Background: Behavioral models state that adolescents need not only to know about the dangers of smoking, but also to perceive themselves as susceptible to those dangers prior to modifying their smoking behavior. However, this hypothesis has not been tested in developing world settings where the context of tobacco use may differ.
Methods: Survey data were collected from a sample of 1294 adolescents 13-20 years of age--from three under-privileged suburbs of Beirut, Lebanon. Scores were calculated to measure the knowledge of and the perceived susceptibility by a series of statements related to the consequences of tobacco use. Bivariate and multivariate methods were used to assess the association of knowledge and perceived susceptibility with smoking, controlling for socio-demographic variables.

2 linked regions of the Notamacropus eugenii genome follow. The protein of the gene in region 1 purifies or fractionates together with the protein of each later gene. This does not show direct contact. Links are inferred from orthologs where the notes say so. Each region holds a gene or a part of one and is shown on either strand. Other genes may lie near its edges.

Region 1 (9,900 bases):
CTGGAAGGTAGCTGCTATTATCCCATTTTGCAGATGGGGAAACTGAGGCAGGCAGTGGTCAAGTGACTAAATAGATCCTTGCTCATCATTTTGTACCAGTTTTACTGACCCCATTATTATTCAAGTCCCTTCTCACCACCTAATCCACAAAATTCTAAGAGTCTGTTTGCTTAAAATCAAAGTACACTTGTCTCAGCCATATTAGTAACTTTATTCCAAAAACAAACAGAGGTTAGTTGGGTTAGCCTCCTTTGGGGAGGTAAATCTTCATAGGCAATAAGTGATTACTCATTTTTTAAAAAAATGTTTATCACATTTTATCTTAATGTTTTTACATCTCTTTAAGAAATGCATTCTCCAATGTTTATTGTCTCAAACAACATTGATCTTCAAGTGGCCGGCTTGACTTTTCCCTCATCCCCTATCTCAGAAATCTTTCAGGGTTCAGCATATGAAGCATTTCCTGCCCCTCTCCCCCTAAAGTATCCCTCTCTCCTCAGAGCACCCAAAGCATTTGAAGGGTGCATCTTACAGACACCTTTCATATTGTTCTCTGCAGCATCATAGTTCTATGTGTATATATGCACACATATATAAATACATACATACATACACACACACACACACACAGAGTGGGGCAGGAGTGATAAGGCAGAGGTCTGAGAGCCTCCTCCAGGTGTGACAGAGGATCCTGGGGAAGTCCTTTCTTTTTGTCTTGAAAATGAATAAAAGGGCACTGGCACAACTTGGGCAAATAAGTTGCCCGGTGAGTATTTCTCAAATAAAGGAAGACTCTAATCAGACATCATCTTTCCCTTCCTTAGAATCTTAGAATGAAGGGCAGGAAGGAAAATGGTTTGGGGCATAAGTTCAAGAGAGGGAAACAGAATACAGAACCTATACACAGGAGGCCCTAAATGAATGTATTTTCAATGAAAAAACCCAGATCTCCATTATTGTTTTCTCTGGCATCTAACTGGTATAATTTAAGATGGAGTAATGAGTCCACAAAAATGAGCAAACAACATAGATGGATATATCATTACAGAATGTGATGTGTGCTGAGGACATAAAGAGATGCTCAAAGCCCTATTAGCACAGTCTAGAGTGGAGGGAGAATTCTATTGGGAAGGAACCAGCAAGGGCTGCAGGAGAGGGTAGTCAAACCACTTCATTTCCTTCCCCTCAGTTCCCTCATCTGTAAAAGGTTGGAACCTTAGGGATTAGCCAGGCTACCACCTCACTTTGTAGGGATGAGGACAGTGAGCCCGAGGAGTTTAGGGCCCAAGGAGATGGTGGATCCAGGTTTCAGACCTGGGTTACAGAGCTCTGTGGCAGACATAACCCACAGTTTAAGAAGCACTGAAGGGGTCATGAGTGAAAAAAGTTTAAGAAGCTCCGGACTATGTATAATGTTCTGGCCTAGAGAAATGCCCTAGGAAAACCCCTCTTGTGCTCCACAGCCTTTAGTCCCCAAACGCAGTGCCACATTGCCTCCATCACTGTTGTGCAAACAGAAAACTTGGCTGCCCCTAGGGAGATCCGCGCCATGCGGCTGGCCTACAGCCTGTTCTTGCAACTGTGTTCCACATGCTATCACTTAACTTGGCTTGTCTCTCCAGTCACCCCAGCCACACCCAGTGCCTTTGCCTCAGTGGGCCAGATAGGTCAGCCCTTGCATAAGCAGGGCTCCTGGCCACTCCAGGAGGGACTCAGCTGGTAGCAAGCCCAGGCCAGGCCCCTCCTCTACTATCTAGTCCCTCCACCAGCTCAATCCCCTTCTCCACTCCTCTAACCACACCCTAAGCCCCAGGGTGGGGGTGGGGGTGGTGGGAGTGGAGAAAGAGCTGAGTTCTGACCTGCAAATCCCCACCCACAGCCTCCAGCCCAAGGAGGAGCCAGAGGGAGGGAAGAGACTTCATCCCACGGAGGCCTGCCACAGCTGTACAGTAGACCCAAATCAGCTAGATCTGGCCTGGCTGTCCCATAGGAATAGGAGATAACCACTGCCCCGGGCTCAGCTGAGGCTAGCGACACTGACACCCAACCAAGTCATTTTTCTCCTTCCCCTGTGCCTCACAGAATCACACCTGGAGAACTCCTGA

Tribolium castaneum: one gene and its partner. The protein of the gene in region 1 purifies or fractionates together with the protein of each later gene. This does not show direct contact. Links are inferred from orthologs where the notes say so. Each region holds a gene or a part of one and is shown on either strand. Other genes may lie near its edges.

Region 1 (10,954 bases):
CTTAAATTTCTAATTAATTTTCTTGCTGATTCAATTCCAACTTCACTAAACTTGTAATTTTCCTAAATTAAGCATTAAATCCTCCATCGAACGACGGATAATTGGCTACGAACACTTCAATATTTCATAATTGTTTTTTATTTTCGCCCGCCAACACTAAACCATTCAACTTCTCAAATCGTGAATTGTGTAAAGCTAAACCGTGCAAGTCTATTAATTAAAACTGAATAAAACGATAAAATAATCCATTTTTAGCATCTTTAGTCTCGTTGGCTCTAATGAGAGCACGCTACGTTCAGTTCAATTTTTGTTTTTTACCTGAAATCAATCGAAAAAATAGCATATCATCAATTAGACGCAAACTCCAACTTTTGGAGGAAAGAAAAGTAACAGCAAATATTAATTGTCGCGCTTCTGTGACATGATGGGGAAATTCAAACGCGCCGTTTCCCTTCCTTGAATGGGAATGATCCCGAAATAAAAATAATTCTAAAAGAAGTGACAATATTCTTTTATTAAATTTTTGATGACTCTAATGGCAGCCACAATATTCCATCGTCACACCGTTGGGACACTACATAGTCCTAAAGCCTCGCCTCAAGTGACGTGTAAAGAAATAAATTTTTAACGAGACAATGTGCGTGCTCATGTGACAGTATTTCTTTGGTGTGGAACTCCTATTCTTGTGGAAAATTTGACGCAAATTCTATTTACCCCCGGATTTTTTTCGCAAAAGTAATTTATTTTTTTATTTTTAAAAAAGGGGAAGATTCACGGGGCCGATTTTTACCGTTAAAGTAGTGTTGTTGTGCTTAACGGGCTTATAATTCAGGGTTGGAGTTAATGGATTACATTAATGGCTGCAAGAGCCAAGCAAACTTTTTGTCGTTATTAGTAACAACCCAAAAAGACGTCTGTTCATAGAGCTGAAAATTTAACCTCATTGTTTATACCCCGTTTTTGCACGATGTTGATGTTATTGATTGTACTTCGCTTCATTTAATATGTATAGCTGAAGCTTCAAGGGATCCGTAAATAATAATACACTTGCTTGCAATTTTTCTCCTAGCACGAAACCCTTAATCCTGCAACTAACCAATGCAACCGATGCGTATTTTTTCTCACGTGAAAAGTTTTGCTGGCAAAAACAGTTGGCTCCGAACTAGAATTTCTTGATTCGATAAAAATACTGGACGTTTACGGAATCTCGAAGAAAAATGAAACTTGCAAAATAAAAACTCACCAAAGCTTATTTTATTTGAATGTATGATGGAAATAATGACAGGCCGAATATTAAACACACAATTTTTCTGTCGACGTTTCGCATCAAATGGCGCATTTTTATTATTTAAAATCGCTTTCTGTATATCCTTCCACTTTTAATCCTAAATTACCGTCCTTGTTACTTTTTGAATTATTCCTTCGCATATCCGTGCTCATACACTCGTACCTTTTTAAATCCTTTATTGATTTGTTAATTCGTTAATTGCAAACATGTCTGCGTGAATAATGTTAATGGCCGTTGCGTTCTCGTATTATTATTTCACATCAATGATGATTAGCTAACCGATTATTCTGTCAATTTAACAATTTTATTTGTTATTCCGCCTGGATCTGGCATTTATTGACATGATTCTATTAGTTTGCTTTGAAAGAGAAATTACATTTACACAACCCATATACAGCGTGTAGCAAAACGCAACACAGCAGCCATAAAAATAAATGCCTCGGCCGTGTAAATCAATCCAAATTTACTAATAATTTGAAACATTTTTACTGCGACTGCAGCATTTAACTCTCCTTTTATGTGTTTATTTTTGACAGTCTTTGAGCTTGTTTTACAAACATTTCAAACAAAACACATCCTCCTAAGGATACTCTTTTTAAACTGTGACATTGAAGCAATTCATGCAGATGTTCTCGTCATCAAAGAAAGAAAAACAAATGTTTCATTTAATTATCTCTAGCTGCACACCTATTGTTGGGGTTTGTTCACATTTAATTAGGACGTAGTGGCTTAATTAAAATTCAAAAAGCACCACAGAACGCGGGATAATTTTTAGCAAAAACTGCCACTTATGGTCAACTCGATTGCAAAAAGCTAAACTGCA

Results: A logistic regression model showed that the odds of ever smoking among adolescents who had less knowledge of smoking were 1.9 times those of adolescents with more knowledge. Similar odds were demonstrated for adolescents who did not perceive themselves susceptible to smoking hazards compared with those who did.
Conclusions: These results suggest that awareness campaigns should focus on raising the perceived susceptibility of adolescents by including items that are more within the realm of an adolescent's frame of mind such as smelly clothes and discolored teeth.